Nina Ghanbarzadeh
Nina Ghanbarzadeh came to the United Stated fifteen years ago and she lives and works in Milwaukee. Her artwork is a mixture of influences from her heritage, design practices and the modernist art forms of abstraction and minimalism.  She likes crowds, iteration and repetition and uses her Persian language as the basic marks to create abstract forms that please the senses and let the mind wander -and not feel any immediate need to understand what the words say.  It is simultaneously not necessary to understand, and the point of it. This work is now evolving such that the text (language) is being replaced by simple abstract forms, symbolizing her continued assimilation.

Xavier Tavera
Xavier Tavera is a photographer and film-maker known for his striking portrait photographs that highlight his subject’s culture, celebrations and icons. In this exhibit he has turned his lens toward the landscapes of the Mexican-American border. Arid and rugged, the landscape is divided by a man made scar that snakes through the topography in fragmented sections from east to west along the continent. The absurdity of this open wound is highly politicized. The political character of this open wound materializes in a wall with sentiments of nationalism, protectionism and absurdity.  He has added imaginary alternatives to the wall, such as a long table where people might come together to share a meal.

Mika Negishi Laidlaw
Mika Negishi Laidlaw came to the U.S. 20+ years ago and is a ceramicist and professor of sculpture at Minnesota State University, Mankato.  In her artwork she delves into deeply personal experiences to search for the spiritual; those experiences available to humans as a species, such as love, nostalgia, and reminiscence.  Her History Repeats sculpture was originally inspired by an earthquake/tsunami, but shows the waves of time, human foibles (such as discrimination) and human activism as much as the physical tsunami waves.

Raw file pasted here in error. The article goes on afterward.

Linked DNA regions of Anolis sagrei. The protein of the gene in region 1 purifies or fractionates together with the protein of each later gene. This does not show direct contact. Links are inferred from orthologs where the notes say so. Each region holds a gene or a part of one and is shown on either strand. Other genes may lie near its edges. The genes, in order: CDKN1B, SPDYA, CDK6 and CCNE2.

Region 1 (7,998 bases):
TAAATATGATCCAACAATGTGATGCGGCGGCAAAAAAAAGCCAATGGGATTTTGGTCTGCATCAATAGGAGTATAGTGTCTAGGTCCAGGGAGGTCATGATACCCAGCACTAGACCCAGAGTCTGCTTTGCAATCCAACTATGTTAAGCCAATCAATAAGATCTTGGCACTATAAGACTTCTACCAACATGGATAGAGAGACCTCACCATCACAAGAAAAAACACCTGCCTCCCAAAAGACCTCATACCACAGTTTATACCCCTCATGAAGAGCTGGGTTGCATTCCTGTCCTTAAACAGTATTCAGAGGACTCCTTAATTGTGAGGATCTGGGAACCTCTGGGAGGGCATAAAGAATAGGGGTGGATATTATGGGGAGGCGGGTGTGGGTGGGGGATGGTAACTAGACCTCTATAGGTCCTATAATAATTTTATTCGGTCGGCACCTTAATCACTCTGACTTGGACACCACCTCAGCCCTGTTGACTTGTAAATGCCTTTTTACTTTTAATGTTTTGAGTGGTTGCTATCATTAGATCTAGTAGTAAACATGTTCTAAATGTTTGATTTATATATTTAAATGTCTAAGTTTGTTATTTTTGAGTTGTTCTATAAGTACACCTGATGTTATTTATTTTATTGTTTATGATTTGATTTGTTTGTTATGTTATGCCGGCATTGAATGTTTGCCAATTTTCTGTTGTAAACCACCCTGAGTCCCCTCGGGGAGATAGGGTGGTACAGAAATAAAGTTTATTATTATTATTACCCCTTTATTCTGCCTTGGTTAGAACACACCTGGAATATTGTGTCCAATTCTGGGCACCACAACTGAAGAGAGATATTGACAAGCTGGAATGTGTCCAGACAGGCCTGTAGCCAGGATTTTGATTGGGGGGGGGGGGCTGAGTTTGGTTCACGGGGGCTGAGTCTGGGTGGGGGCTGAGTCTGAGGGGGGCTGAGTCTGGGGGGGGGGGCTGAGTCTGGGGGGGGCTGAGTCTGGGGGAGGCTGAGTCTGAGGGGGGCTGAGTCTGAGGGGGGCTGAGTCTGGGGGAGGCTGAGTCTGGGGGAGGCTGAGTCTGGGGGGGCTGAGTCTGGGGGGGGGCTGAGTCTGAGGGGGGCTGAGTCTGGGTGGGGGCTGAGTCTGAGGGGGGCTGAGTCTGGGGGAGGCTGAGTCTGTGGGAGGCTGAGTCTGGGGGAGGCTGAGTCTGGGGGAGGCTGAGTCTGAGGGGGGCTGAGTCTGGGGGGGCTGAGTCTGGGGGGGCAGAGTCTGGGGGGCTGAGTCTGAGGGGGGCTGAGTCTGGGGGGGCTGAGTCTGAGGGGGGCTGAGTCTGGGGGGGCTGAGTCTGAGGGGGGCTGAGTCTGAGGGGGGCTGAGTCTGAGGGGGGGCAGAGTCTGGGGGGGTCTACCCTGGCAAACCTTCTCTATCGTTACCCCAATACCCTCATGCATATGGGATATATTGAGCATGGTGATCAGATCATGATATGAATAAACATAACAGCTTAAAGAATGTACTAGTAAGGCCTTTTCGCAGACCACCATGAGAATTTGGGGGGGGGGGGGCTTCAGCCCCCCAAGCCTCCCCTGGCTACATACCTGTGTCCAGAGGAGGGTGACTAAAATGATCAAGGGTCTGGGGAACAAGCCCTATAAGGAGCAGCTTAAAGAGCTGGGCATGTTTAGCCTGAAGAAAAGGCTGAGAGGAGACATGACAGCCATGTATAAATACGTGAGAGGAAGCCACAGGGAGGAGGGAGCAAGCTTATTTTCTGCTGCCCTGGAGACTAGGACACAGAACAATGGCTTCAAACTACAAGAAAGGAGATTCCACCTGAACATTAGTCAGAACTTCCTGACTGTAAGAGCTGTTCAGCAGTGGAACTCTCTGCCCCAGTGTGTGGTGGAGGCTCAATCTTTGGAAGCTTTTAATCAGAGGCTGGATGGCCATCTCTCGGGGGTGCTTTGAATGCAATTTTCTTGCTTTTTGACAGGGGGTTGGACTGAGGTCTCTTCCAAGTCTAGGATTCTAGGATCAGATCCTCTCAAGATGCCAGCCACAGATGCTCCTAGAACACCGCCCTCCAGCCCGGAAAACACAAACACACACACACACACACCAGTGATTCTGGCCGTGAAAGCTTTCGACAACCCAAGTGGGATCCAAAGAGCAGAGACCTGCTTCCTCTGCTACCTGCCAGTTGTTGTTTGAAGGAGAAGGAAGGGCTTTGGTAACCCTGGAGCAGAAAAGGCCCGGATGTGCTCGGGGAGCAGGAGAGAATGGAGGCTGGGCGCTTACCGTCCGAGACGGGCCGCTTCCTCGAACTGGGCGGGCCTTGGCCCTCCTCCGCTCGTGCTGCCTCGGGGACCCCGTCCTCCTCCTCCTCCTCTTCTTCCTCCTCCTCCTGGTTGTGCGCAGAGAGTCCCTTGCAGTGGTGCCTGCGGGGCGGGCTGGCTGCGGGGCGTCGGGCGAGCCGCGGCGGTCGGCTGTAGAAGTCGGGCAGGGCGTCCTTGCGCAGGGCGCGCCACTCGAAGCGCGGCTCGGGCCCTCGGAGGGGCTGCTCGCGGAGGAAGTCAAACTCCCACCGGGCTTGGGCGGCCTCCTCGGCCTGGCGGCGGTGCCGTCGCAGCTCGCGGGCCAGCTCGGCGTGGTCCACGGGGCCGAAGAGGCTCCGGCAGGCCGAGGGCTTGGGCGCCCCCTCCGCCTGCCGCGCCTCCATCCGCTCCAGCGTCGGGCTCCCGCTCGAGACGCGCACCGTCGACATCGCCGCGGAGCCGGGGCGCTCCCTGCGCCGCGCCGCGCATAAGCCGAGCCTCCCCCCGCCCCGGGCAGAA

Yevgeniya Kaganovich
Yevgeniya Kaganovich is a sculptor, jewelry maker, metalsmith and professor of Art at the University of WI, Milwaukee.  She has developed her strange jewelry, sculptural body extensions, wearable art, and performative sculptures over the past 25 years.  For this exhibit we present her mouthpiece series. They are designed to physically connect two people from face to face, they share the same breath, look one another in the eyes, from a position of sameness.

Essma Imady
Essma Imady is an installation and film artist currently based in the Twin Cities. She grew up in Damascus, Syria, and was dislocated to Minnesota in 2011 where she simultaneously had a daughter and received her MFA from MCAD. Interested in both the political aspects of the personal and the positioning of identities, she is currently working on a series of objects made for her daughter. Objects that revolve around what it means to be Syrian, what happened to Syria and the complexities of being Syrian American today, with the heavy realization that America may not be the safe haven she had hoped.

John Schuerman
John Schuerman is an independent curator and a self-taught artist and until 2017 was the Gallery Director for Instinct Art Gallery in Minneapolis. Instinct was awarded Best New Gallery by the Star Tribune in 2015, and was a contemporary gallery with an emphasis on art that honors the natural world. Schuerman’s deep interest in nature and human nature are reflected in both his art, and his curatorial work, primarily group exhibitions focused on sociological themes. His aesthetic style and social consciousness formed as he grew up on a dairy farm in southern Wisconsin, coming of age during the cultural revolution of the late 60’s and early 70’s.